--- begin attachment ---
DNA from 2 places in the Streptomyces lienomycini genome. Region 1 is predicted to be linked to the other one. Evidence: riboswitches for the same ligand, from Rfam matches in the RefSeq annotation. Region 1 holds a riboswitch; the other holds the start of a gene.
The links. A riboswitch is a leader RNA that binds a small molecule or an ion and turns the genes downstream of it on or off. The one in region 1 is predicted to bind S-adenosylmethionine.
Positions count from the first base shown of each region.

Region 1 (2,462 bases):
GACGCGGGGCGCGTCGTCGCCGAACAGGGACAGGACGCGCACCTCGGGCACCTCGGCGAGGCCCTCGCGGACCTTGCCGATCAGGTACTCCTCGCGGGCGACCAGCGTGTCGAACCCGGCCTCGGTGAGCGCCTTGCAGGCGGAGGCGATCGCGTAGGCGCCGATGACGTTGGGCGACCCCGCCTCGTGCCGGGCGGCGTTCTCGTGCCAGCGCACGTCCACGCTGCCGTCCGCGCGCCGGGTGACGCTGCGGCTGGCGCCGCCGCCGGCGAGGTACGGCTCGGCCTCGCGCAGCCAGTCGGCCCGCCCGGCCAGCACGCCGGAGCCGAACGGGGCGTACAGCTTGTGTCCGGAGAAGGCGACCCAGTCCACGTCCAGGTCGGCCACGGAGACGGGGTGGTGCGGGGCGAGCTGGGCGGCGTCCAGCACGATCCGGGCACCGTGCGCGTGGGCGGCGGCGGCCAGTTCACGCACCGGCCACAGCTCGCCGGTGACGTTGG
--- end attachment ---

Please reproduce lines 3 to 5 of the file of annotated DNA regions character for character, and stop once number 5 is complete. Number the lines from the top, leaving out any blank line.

Positions count from the first base shown of each region.

Region 1 (2,462 bases):
GACGCGGGGCGCGTCGTCGCCGAACAGGGACAGGACGCGCACCTCGGGCACCTCGGCGAGGCCCTCGCGGACCTTGCCGATCAGGTACTCCTCGCGGGCGACCAGCGTGTCGAACCCGGCCTCGGTGAGCGCCTTGCAGGCGGAGGCGATCGCGTAGGCGCCGATGACGTTGGGCGACCCCGCCTCGTGCCGGGCGGCGTTCTCGTGCCAGCGCACGTCCACGCTGCCGTCCGCGCGCCGGGTGACGCTGCGGCTGGCGCCGCCGCCGGCGAGGTACGGCTCGGCCTCGCGCAGCCAGTCGGCCCGCCCGGCCAGCACGCCGGAGCCGAACGGGGCGTACAGCTTGTGTCCGGAGAAGGCGACCCAGTCCACGTCCAGGTCGGCCACGGAGACGGGGTGGTGCGGGGCGAGCTGGGCGGCGTCCAGCACGATCCGGGCACCGTGCGCGTGGGCGGCGGCGGCCAGTTCACGCACCGGCCACAGCTCGCCGGTGACGTTGG